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Figure 8: Val’s ’recession grimace’
Berlant employs affect and aesthetics in an attempt to grasp the current “crisis ordinariness” (as opposed to the unique and extraordinary event in trauma theory), offering the “impasse” as a transitory moment and reflecting upon traditional genres as insufficient to explain the present (10). She sees the “long-term problems of embodiment within capitalism, in the zoning of the everyday and the work of getting through it” (105). While she examines several aesthetic survival strategies for navigating precariousness and incoherence in late capitalism, her idea of cruel optimism in particular is relevant to this topic. Berlant identifies cruel optimism as a relationship of desire to an object that is “actually an obstacle to your flourishing […] when the object that draws your attachment actively impedes the aim that brought you to it initially” (1), relating this to unattainable postwar fantasies of ‘the good life’.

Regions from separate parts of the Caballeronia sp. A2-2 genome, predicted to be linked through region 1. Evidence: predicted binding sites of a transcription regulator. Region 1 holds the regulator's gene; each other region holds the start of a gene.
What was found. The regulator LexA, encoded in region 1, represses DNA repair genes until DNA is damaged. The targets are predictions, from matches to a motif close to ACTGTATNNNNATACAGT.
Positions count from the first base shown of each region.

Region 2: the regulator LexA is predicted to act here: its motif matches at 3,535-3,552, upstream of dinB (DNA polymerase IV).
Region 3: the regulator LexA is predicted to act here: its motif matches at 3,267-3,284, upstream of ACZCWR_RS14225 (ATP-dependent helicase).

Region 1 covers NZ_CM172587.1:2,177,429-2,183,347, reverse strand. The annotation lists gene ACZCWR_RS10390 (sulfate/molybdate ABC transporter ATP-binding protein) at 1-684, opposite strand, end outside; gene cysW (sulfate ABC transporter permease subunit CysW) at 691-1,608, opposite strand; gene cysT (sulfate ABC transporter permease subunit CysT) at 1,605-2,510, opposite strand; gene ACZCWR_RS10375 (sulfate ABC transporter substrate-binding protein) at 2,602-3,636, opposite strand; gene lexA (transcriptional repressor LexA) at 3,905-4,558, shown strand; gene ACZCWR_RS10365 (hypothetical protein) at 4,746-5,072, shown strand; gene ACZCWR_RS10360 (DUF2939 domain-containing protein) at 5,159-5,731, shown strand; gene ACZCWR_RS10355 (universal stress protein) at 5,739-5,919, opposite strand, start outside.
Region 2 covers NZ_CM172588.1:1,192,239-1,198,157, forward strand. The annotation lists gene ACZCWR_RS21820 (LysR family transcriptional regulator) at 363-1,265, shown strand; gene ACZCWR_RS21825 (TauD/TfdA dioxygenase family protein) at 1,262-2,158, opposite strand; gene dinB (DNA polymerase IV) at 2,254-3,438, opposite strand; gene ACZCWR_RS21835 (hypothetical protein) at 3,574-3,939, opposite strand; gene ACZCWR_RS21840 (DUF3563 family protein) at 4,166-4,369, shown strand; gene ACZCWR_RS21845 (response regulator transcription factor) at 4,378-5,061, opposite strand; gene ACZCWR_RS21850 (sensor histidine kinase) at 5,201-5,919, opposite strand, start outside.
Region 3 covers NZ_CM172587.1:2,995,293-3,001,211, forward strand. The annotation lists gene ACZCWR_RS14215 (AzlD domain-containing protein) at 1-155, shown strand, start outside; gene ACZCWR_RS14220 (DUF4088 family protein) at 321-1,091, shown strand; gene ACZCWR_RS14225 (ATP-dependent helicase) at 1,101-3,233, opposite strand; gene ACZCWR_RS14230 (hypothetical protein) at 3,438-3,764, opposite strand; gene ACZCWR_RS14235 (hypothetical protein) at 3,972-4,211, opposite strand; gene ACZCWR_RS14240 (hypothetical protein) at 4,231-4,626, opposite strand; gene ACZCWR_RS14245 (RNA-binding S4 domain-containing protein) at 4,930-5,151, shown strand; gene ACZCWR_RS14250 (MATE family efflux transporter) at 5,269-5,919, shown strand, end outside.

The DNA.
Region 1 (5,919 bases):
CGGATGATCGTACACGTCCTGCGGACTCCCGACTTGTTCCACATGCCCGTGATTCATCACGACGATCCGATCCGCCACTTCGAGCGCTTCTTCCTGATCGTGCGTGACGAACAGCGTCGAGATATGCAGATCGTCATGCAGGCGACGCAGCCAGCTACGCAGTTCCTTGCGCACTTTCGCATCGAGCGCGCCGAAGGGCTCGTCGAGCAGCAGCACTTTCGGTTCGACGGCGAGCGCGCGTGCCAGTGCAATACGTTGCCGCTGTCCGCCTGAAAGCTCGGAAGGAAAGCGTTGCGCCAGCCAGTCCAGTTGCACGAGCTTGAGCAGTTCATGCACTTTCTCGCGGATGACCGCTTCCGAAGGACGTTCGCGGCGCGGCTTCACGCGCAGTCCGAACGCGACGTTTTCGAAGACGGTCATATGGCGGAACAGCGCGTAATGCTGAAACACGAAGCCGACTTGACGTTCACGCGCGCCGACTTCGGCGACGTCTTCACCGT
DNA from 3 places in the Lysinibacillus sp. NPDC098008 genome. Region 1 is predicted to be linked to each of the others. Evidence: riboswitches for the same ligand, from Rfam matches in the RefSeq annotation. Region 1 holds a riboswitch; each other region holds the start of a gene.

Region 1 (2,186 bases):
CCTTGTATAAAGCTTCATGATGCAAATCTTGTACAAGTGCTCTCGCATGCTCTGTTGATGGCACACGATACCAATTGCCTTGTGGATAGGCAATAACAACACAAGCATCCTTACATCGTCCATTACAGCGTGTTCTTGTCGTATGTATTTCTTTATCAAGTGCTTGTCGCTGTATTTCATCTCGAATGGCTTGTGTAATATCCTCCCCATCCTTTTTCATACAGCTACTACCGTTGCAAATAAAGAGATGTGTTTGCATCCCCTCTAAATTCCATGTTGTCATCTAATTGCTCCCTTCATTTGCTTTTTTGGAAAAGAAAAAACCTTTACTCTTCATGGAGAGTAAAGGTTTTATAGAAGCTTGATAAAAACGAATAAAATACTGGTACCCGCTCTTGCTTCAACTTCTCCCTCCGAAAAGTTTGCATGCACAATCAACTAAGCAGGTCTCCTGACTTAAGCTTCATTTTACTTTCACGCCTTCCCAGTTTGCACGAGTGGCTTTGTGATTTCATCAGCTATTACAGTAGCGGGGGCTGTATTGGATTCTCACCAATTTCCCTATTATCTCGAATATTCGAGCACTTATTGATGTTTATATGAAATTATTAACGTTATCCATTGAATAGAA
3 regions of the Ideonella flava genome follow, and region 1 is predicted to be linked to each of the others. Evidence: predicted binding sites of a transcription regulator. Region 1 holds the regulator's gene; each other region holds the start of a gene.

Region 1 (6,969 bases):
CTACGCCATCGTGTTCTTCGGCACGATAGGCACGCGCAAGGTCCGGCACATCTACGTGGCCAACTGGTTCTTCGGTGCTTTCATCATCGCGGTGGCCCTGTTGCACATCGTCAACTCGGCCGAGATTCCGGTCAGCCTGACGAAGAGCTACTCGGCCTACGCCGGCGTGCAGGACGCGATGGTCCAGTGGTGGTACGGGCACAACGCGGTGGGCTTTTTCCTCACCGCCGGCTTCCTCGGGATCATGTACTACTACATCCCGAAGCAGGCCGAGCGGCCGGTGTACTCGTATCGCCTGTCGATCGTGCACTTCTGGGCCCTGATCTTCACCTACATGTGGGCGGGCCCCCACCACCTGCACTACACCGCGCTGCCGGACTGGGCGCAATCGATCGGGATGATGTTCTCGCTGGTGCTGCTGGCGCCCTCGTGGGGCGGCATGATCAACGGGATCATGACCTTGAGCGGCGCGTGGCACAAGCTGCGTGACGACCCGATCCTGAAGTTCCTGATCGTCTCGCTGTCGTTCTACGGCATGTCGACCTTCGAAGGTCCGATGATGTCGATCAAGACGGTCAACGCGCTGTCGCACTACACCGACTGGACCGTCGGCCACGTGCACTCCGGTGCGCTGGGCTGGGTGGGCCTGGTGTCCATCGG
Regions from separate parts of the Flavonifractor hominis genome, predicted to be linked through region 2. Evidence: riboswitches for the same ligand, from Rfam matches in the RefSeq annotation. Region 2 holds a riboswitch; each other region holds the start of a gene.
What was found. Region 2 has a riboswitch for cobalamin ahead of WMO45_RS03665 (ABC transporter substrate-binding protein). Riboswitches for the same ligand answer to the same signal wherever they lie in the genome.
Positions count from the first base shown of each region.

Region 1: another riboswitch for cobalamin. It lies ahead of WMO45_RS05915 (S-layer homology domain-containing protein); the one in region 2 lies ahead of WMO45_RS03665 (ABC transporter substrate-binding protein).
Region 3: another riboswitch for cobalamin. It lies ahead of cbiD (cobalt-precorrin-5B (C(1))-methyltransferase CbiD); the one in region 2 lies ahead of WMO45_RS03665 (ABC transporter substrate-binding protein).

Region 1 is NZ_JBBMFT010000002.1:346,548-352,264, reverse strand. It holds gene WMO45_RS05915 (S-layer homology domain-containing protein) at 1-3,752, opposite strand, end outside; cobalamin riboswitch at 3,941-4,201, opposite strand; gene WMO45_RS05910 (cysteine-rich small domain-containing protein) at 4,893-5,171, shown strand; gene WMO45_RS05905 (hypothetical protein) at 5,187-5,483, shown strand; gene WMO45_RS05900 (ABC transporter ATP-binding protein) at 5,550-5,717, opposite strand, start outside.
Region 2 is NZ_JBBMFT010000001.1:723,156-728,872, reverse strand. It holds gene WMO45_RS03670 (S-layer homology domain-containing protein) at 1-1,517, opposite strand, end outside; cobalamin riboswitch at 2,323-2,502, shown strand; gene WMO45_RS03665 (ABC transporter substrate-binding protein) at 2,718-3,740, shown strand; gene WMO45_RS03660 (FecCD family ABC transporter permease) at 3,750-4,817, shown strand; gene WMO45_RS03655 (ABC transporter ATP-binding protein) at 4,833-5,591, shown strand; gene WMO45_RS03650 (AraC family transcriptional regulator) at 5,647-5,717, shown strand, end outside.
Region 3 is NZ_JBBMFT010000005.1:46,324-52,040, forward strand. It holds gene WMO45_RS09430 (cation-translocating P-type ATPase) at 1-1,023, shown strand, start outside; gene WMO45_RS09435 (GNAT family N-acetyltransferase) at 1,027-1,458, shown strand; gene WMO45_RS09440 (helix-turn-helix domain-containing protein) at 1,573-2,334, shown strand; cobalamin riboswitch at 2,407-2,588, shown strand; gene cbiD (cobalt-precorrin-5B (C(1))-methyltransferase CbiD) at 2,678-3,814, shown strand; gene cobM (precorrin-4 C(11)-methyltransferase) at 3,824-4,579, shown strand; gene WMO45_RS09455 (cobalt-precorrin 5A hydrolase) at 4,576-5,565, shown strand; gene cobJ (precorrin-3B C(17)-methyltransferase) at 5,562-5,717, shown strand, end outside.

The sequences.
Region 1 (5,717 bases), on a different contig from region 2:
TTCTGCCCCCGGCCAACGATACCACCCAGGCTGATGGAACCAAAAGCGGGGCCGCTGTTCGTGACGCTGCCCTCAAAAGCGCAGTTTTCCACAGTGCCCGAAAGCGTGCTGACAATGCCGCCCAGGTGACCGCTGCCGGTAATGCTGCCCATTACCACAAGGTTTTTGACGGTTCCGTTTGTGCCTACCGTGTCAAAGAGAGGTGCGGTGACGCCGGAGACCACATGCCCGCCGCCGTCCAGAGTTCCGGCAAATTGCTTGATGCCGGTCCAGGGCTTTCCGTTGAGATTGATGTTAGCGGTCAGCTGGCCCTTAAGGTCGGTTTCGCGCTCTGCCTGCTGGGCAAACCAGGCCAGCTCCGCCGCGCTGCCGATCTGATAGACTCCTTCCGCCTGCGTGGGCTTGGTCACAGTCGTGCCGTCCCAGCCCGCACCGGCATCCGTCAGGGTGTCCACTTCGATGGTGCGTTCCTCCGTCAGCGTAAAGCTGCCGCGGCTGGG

As with most cringe comedy protagonists, it is Valerie’s own desire to be loved (in her case, by the public) which creates “situations of profound threat […] (which are) at the same time profoundly confirming” (2). Berlant proposes that the present is at first perceived affectively, and her ideas on the dissolution and recreation of contemporary genre are of use for analyzing how cringe comedy offers a site of evidence for individuals who struggle desperately to live up to the fantasy. According to Berlant, adaptations to this gradual change are felt not as a dramatic event, but rather in “messy situations, episodes, incidents, gestures” (196), represented in genre and cinematic bodies (197). Her focus on the stasis inherent in these realizations of the impasse is fitting for cringe comedy, which lingers in delays and shows bodies in states of need for sudden adaptation, marking “a delay thatdemands activity” (199, my emphasis).